Popular Culture/Visual Culture Activity
Deciding the Fate of a Borrower
Sources and Resources
Through a mock debate, participants think critically about contemporary artists’ use of borrowed images. This activity could be used in the Walker Art Center galleries, Minneapolis Sculpture Garden, or in the classroom with a selection of images from Art Collector. The artworks included in the activity are suggestions only and instructors may choose different artworks to accompany the discussion questions.
Setting the Scene
Look at a work or works by Sherrie Levine and provide some background on her as an artist and on her art.
What do you think might trouble some viewers about Sherrie Levine’s work? Divide the group into two smaller groups, one “pro” and the other “con.” The two groups will debate the question: Should Sherrie Levine’s work be considered legitimate art? Give each group three to four quote cards, paper, and pencils. These cards have a variety of quotes about Sherrie Levine’s work and copyright issues. The cards will give participants some additional points to think about when preparing their arguments. Explain to each group that they will be in charge of arguing “yes” or “no” to the question. Give each group five to 10 minutes to read what is on the quote cards, select a spokesperson, and come up with a “pro” or “con” statement. Have a member of each side read the group’s statement. Each side will present its statement, and the opposing side will respond. Give groups a chance to debate and have a dialogue.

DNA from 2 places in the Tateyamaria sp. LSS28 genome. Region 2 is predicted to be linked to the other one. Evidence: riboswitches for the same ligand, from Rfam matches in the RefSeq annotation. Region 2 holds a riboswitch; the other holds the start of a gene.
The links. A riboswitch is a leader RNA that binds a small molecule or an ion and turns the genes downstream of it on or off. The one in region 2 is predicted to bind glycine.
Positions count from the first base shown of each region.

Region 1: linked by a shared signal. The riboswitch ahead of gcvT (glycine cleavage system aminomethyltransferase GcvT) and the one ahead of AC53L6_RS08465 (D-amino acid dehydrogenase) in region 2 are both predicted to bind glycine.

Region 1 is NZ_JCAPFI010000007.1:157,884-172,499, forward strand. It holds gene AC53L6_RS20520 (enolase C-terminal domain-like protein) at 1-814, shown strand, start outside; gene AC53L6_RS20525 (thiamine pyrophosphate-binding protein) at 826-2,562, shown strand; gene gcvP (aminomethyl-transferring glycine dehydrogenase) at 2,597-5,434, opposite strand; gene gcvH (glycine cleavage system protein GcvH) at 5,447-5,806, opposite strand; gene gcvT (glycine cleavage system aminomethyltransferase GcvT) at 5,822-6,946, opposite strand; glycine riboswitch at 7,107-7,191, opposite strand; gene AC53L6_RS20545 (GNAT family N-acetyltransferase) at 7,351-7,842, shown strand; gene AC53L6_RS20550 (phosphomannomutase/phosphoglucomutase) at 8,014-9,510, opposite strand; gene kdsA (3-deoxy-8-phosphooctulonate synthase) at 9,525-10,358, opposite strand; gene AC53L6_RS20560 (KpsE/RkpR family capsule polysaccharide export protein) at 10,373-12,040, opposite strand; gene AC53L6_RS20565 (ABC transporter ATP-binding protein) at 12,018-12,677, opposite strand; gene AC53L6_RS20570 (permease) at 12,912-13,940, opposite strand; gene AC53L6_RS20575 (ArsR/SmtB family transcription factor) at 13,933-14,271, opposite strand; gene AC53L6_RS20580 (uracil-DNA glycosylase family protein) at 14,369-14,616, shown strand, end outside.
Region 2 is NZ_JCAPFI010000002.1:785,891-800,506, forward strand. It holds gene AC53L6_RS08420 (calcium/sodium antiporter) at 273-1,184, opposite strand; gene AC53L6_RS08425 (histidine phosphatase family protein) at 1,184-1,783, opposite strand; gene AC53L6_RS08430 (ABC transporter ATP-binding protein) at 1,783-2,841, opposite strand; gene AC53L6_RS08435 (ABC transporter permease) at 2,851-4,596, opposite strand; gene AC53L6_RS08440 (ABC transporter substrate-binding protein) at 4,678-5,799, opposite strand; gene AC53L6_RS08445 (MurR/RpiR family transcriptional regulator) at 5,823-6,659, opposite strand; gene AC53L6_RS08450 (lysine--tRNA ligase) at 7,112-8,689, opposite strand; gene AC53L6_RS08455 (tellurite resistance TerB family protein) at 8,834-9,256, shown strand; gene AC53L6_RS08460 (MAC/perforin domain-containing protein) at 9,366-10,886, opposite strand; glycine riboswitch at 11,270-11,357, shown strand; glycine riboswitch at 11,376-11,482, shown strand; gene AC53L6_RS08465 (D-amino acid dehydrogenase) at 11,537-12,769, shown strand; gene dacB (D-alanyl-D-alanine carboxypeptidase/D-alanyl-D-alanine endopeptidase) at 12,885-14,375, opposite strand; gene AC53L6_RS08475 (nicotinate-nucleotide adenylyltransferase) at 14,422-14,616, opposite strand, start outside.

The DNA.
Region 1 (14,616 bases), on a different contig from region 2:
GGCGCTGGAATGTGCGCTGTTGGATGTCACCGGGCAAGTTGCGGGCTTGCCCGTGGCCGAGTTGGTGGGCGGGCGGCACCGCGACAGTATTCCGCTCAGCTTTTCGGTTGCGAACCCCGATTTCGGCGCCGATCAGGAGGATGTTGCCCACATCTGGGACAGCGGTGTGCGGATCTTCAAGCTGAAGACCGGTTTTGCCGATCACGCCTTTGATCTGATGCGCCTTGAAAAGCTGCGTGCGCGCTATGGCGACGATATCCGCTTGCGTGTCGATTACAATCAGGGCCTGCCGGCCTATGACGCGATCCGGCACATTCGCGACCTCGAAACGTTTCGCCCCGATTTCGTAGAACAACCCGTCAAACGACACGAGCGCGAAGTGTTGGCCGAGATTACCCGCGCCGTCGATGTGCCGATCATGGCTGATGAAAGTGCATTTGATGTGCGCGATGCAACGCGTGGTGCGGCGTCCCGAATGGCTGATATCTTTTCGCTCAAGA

Was anyone assigned to a side that they did not agree with?
Was anyone’s opinion swayed by the other side?
Follow up by sharing with the entire group some of the statements that were on the quote cards. Paraphrase some of the most compelling arguments made by each side. Reinforce that each participant can and should arrive at his or her own opinion about works of art.
Small pads of paper